If you mum or dad have OCD then there is a good chance you will develop OCD.  But what are the odds?

It turns out that if a first-degree relative (parent, sibling, or child) has OCD this gives you somewhere in the range of 3–12 times more risk than the general population of developing OCD (Pauls et al. 1995; Nestadt et al. 2000; Hanna et al. 2002).

The good news is that mother-in-laws are not first-degree relatives.



Pauls DL, Alsobrook JP 2nd, Goodman W, Rasmussen S, Leckman JF (1995). A family study of obsessive–compulsive disorder. American Journal of Psychiatry 152, 76–84.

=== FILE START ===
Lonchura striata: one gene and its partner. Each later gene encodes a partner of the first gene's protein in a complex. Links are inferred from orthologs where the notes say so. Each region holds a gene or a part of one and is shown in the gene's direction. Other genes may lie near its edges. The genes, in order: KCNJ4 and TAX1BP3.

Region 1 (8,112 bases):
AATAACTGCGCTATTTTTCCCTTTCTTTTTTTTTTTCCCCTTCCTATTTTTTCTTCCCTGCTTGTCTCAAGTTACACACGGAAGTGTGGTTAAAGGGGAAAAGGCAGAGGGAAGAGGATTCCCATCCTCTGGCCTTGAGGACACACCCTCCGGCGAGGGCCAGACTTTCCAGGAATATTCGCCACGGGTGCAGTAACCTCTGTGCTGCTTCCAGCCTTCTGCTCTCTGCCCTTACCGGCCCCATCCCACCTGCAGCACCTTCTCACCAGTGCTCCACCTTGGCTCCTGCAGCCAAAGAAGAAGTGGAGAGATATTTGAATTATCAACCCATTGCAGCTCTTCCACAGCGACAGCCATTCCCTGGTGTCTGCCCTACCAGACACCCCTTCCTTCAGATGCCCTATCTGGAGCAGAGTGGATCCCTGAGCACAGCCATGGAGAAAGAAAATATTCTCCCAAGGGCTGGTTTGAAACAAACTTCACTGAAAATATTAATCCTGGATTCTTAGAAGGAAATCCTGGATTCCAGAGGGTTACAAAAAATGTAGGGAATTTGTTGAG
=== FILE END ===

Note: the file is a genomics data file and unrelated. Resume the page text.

Nestadt G, Samuels J, Riddle M, Bienvenu OJ 3rd, Liang KY, LaBuda M, Walkup J, Grados M, Hoehn-Saric R (2000). A family study of obsessive–compulsive disorder. Archives of General Psychiatry 57, 358–363.

Hanna GL, Veenstra-VanderWeele J, Cox NJ, Boehnke M, Himle JA, Curtis GC, Leventhal BL, Cook EH Jr.
 (2002). Genome-wide linkage analysis of families with obsessive–compulsive disorder ascertained through pediatric probands. American Journal of Medical Genetics 114, 541–552.

Image Reference

By Diacritica - Own work, CC BY-SA 3.0, https://commons.wikimedia.org/w/index.php?curid=12242533


Disclaimer: This content is not intended to provide medical or mental health advice.  It is intended to stimulate an increased understanding of OCD.  The content may not be accurate or express the views of the journal article authors.